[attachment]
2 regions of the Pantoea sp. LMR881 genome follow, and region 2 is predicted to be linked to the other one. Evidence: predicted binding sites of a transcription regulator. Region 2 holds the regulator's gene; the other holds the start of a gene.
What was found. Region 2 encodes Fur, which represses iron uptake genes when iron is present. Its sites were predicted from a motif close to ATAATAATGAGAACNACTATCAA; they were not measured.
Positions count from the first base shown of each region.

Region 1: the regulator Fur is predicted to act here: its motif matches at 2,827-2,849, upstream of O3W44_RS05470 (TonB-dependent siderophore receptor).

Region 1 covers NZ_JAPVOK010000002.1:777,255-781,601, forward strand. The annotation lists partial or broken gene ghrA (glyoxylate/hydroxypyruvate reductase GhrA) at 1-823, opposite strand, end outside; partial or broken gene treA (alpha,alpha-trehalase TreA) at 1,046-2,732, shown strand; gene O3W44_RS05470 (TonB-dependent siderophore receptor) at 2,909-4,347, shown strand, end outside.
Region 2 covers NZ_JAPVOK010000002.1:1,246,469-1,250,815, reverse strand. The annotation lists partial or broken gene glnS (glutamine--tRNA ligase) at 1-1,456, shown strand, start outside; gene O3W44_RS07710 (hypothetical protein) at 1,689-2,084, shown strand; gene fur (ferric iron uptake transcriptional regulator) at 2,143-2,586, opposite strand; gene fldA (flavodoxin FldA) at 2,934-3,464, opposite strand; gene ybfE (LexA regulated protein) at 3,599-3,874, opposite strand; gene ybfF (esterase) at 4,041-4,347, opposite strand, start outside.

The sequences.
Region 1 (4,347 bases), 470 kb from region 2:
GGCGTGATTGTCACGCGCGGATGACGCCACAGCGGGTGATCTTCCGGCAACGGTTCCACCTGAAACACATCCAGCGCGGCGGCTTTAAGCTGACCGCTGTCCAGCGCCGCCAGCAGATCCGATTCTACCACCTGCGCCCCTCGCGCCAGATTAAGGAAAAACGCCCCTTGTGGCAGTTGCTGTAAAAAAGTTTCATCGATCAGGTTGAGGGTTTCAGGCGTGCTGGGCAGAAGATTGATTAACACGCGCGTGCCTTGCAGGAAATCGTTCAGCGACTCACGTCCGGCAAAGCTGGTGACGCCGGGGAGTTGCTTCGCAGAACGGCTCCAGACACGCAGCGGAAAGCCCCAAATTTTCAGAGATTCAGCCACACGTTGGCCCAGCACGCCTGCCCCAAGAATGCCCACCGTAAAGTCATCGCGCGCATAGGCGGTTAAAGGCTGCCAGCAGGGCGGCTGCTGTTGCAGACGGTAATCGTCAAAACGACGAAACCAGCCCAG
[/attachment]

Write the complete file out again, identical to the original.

2 regions of the Pantoea sp. LMR881 genome follow, and region 2 is predicted to be linked to the other one. Evidence: predicted binding sites of a transcription regulator. Region 2 holds the regulator's gene; the other holds the start of a gene.
What was found. Region 2 encodes Fur, which represses iron uptake genes when iron is present. Its sites were predicted from a motif close to ATAATAATGAGAACNACTATCAA; they were not measured.
Positions count from the first base shown of each region.

Region 1: the regulator Fur is predicted to act here: its motif matches at 2,827-2,849, upstream of O3W44_RS05470 (TonB-dependent siderophore receptor).

Region 1 covers NZ_JAPVOK010000002.1:777,255-781,601, forward strand. The annotation lists partial or broken gene ghrA (glyoxylate/hydroxypyruvate reductase GhrA) at 1-823, opposite strand, end outside; partial or broken gene treA (alpha,alpha-trehalase TreA) at 1,046-2,732, shown strand; gene O3W44_RS05470 (TonB-dependent siderophore receptor) at 2,909-4,347, shown strand, end outside.
Region 2 covers NZ_JAPVOK010000002.1:1,246,469-1,250,815, reverse strand. The annotation lists partial or broken gene glnS (glutamine--tRNA ligase) at 1-1,456, shown strand, start outside; gene O3W44_RS07710 (hypothetical protein) at 1,689-2,084, shown strand; gene fur (ferric iron uptake transcriptional regulator) at 2,143-2,586, opposite strand; gene fldA (flavodoxin FldA) at 2,934-3,464, opposite strand; gene ybfE (LexA regulated protein) at 3,599-3,874, opposite strand; gene ybfF (esterase) at 4,041-4,347, opposite strand, start outside.

The sequences.
Region 1 (4,347 bases), 470 kb from region 2:
GGCGTGATTGTCACGCGCGGATGACGCCACAGCGGGTGATCTTCCGGCAACGGTTCCACCTGAAACACATCCAGCGCGGCGGCTTTAAGCTGACCGCTGTCCAGCGCCGCCAGCAGATCCGATTCTACCACCTGCGCCCCTCGCGCCAGATTAAGGAAAAACGCCCCTTGTGGCAGTTGCTGTAAAAAAGTTTCATCGATCAGGTTGAGGGTTTCAGGCGTGCTGGGCAGAAGATTGATTAACACGCGCGTGCCTTGCAGGAAATCGTTCAGCGACTCACGTCCGGCAAAGCTGGTGACGCCGGGGAGTTGCTTCGCAGAACGGCTCCAGACACGCAGCGGAAAGCCCCAAATTTTCAGAGATTCAGCCACACGTTGGCCCAGCACGCCTGCCCCAAGAATGCCCACCGTAAAGTCATCGCGCGCATAGGCGGTTAAAGGCTGCCAGCAGGGCGGCTGCTGTTGCAGACGGTAATCGTCAAAACGACGAAACCAGCCCAG